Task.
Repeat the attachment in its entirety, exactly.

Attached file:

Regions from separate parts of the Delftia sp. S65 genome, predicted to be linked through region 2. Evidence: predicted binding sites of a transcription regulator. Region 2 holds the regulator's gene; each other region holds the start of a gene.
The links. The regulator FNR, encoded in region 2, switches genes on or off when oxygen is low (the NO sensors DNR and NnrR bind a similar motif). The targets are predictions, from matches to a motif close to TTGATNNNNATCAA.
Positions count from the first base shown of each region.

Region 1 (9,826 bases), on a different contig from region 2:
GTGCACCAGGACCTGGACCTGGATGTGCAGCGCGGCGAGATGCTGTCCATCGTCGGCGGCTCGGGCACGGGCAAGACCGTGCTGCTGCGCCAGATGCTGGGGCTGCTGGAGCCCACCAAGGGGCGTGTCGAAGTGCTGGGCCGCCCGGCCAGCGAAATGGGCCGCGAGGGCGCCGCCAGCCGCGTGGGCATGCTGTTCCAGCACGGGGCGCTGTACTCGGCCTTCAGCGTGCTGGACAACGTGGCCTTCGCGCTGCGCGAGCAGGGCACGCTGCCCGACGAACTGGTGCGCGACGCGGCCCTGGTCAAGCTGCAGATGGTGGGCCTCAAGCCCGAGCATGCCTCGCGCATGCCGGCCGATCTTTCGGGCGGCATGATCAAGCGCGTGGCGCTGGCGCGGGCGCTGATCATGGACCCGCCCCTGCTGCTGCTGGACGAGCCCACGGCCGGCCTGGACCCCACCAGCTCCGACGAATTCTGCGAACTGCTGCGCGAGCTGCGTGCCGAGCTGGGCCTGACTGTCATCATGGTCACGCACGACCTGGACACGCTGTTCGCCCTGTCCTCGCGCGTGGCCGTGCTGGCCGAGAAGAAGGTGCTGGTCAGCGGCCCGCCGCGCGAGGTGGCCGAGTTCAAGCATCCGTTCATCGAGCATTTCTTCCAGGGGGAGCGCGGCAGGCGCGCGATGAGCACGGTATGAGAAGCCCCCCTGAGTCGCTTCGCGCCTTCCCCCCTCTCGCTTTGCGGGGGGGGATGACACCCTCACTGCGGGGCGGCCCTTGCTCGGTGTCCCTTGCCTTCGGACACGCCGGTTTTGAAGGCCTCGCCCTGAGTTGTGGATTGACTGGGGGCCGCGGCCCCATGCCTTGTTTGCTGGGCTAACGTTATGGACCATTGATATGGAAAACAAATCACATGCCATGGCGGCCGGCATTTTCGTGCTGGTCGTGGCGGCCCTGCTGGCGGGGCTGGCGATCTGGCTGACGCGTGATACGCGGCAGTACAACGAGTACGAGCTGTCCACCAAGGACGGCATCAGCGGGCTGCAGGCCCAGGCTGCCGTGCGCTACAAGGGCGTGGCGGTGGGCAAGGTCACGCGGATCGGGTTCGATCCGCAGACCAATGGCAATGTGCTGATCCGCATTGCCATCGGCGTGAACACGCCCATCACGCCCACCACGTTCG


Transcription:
Regions from separate parts of the Delftia sp. S65 genome, predicted to be linked through region 2. Evidence: predicted binding sites of a transcription regulator. Region 2 holds the regulator's gene; each other region holds the start of a gene.
The links. The regulator FNR, encoded in region 2, switches genes on or off when oxygen is low (the NO sensors DNR and NnrR bind a similar motif). The targets are predictions, from matches to a motif close to TTGATNNNNATCAA.
Positions count from the first base shown of each region.

Region 1 (9,826 bases), on a different contig from region 2:
GTGCACCAGGACCTGGACCTGGATGTGCAGCGCGGCGAGATGCTGTCCATCGTCGGCGGCTCGGGCACGGGCAAGACCGTGCTGCTGCGCCAGATGCTGGGGCTGCTGGAGCCCACCAAGGGGCGTGTCGAAGTGCTGGGCCGCCCGGCCAGCGAAATGGGCCGCGAGGGCGCCGCCAGCCGCGTGGGCATGCTGTTCCAGCACGGGGCGCTGTACTCGGCCTTCAGCGTGCTGGACAACGTGGCCTTCGCGCTGCGCGAGCAGGGCACGCTGCCCGACGAACTGGTGCGCGACGCGGCCCTGGTCAAGCTGCAGATGGTGGGCCTCAAGCCCGAGCATGCCTCGCGCATGCCGGCCGATCTTTCGGGCGGCATGATCAAGCGCGTGGCGCTGGCGCGGGCGCTGATCATGGACCCGCCCCTGCTGCTGCTGGACGAGCCCACGGCCGGCCTGGACCCCACCAGCTCCGACGAATTCTGCGAACTGCTGCGCGAGCTGCGTGCCGAGCTGGGCCTGACTGTCATCATGGTCACGCACGACCTGGACACGCTGTTCGCCCTGTCCTCGCGCGTGGCCGTGCTGGCCGAGAAGAAGGTGCTGGTCAGCGGCCCGCCGCGCGAGGTGGCCGAGTTCAAGCATCCGTTCATCGAGCATTTCTTCCAGGGGGAGCGCGGCAGGCGCGCGATGAGCACGGTATGAGAAGCCCCCCTGAGTCGCTTCGCGCCTTCCCCCCTCTCGCTTTGCGGGGGGGGATGACACCCTCACTGCGGGGCGGCCCTTGCTCGGTGTCCCTTGCCTTCGGACACGCCGGTTTTGAAGGCCTCGCCCTGAGTTGTGGATTGACTGGGGGCCGCGGCCCCATGCCTTGTTTGCTGGGCTAACGTTATGGACCATTGATATGGAAAACAAATCACATGCCATGGCGGCCGGCATTTTCGTGCTGGTCGTGGCGGCCCTGCTGGCGGGGCTGGCGATCTGGCTGACGCGTGATACGCGGCAGTACAACGAGTACGAGCTGTCCACCAAGGACGGCATCAGCGGGCTGCAGGCCCAGGCTGCCGTGCGCTACAAGGGCGTGGCGGTGGGCAAGGTCACGCGGATCGGGTTCGATCCGCAGACCAATGGCAATGTGCTGATCCGCATTGCCATCGGCGTGAACACGCCCATCACGCCCACCACGTTCG